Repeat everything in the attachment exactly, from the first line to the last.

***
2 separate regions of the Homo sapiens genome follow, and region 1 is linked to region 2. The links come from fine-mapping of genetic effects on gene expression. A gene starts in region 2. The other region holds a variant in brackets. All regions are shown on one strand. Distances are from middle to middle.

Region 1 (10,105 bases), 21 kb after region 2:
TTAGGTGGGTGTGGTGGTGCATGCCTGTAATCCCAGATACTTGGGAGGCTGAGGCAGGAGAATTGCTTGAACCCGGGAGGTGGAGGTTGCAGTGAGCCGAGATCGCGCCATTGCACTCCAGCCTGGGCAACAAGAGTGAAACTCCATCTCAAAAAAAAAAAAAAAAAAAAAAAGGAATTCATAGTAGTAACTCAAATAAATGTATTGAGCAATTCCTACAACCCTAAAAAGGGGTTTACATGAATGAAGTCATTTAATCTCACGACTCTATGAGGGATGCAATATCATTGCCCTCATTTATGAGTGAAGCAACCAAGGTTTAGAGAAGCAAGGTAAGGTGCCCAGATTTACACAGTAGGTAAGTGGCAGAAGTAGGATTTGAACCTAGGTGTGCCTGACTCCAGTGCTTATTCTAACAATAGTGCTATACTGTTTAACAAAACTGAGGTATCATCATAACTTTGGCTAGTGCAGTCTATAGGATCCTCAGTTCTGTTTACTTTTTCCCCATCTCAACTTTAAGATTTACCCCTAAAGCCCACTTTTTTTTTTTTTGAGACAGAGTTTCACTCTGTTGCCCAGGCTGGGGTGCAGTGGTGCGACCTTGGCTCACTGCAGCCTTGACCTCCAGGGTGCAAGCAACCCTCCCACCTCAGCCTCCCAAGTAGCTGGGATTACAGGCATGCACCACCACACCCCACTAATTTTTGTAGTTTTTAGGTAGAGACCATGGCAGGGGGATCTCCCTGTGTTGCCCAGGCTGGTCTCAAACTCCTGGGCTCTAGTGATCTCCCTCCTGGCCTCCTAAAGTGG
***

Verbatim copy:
2 separate regions of the Homo sapiens genome follow, and region 1 is linked to region 2. The links come from fine-mapping of genetic effects on gene expression. A gene starts in region 2. The other region holds a variant in brackets. All regions are shown on one strand. Distances are from middle to middle.

Region 1 (10,105 bases), 21 kb after region 2:
TTAGGTGGGTGTGGTGGTGCATGCCTGTAATCCCAGATACTTGGGAGGCTGAGGCAGGAGAATTGCTTGAACCCGGGAGGTGGAGGTTGCAGTGAGCCGAGATCGCGCCATTGCACTCCAGCCTGGGCAACAAGAGTGAAACTCCATCTCAAAAAAAAAAAAAAAAAAAAAAAGGAATTCATAGTAGTAACTCAAATAAATGTATTGAGCAATTCCTACAACCCTAAAAAGGGGTTTACATGAATGAAGTCATTTAATCTCACGACTCTATGAGGGATGCAATATCATTGCCCTCATTTATGAGTGAAGCAACCAAGGTTTAGAGAAGCAAGGTAAGGTGCCCAGATTTACACAGTAGGTAAGTGGCAGAAGTAGGATTTGAACCTAGGTGTGCCTGACTCCAGTGCTTATTCTAACAATAGTGCTATACTGTTTAACAAAACTGAGGTATCATCATAACTTTGGCTAGTGCAGTCTATAGGATCCTCAGTTCTGTTTACTTTTTCCCCATCTCAACTTTAAGATTTACCCCTAAAGCCCACTTTTTTTTTTTTTGAGACAGAGTTTCACTCTGTTGCCCAGGCTGGGGTGCAGTGGTGCGACCTTGGCTCACTGCAGCCTTGACCTCCAGGGTGCAAGCAACCCTCCCACCTCAGCCTCCCAAGTAGCTGGGATTACAGGCATGCACCACCACACCCCACTAATTTTTGTAGTTTTTAGGTAGAGACCATGGCAGGGGGATCTCCCTGTGTTGCCCAGGCTGGTCTCAAACTCCTGGGCTCTAGTGATCTCCCTCCTGGCCTCCTAAAGTGG